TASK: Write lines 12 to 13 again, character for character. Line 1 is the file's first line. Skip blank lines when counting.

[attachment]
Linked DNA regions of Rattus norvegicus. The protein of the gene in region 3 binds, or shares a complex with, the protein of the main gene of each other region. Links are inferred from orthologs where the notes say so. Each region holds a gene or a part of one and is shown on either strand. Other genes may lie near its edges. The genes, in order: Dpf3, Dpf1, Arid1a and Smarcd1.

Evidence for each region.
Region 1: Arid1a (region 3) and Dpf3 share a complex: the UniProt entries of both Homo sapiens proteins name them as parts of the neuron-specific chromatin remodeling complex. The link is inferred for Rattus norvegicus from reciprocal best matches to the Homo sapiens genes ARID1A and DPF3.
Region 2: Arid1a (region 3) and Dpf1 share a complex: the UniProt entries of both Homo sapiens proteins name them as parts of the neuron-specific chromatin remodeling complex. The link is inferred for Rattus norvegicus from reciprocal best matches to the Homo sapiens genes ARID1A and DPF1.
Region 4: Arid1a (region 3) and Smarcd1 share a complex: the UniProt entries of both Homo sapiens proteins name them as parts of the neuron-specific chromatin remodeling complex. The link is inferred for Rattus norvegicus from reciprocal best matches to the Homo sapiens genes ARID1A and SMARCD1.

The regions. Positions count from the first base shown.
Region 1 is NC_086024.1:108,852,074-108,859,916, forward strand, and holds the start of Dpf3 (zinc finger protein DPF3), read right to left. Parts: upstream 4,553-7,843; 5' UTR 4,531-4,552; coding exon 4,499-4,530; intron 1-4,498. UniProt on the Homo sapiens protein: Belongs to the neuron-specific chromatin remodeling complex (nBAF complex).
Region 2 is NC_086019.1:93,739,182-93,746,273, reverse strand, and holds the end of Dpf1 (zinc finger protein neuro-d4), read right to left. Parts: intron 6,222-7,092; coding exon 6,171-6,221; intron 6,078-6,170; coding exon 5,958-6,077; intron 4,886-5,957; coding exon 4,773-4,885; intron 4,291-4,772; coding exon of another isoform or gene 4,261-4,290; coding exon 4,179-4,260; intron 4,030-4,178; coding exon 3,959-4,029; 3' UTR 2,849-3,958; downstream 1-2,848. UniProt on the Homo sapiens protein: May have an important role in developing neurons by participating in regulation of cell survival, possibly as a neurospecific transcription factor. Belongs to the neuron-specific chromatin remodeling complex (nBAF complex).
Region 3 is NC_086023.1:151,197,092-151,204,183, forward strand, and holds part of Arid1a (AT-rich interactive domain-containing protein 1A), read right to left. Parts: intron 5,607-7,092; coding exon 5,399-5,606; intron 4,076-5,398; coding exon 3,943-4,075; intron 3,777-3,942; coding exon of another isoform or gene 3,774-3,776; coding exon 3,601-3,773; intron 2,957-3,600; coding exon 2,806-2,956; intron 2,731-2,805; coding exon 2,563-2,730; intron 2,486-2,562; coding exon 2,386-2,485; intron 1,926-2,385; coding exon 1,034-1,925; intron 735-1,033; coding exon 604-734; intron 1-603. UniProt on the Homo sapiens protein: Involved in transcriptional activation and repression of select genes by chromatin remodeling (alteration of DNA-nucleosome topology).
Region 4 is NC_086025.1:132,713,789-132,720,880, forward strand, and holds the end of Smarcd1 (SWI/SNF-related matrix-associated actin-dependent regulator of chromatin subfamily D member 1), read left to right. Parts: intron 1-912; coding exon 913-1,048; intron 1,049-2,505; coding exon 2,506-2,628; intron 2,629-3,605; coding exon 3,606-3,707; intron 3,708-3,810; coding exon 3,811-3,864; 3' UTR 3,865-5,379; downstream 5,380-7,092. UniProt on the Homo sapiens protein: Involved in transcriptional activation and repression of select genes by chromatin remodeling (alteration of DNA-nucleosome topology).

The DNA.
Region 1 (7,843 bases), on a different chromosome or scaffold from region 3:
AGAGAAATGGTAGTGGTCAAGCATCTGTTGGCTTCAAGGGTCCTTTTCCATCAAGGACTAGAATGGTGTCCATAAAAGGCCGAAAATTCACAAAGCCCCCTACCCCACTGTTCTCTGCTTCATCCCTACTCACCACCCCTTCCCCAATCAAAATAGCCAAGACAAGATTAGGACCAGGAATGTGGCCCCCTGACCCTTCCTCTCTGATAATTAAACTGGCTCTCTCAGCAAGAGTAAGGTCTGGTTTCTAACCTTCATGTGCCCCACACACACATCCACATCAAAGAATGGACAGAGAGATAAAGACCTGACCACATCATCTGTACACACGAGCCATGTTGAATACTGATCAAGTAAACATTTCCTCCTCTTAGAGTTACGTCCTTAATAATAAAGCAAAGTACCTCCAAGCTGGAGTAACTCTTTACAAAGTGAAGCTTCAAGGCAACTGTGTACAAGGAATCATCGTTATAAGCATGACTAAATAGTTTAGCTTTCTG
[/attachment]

Region 1 (7,843 bases), on a different chromosome or scaffold from region 3:
AGAGAAATGGTAGTGGTCAAGCATCTGTTGGCTTCAAGGGTCCTTTTCCATCAAGGACTAGAATGGTGTCCATAAAAGGCCGAAAATTCACAAAGCCCCCTACCCCACTGTTCTCTGCTTCATCCCTACTCACCACCCCTTCCCCAATCAAAATAGCCAAGACAAGATTAGGACCAGGAATGTGGCCCCCTGACCCTTCCTCTCTGATAATTAAACTGGCTCTCTCAGCAAGAGTAAGGTCTGGTTTCTAACCTTCATGTGCCCCACACACACATCCACATCAAAGAATGGACAGAGAGATAAAGACCTGACCACATCATCTGTACACACGAGCCATGTTGAATACTGATCAAGTAAACATTTCCTCCTCTTAGAGTTACGTCCTTAATAATAAAGCAAAGTACCTCCAAGCTGGAGTAACTCTTTACAAAGTGAAGCTTCAAGGCAACTGTGTACAAGGAATCATCGTTATAAGCATGACTAAATAGTTTAGCTTTCTG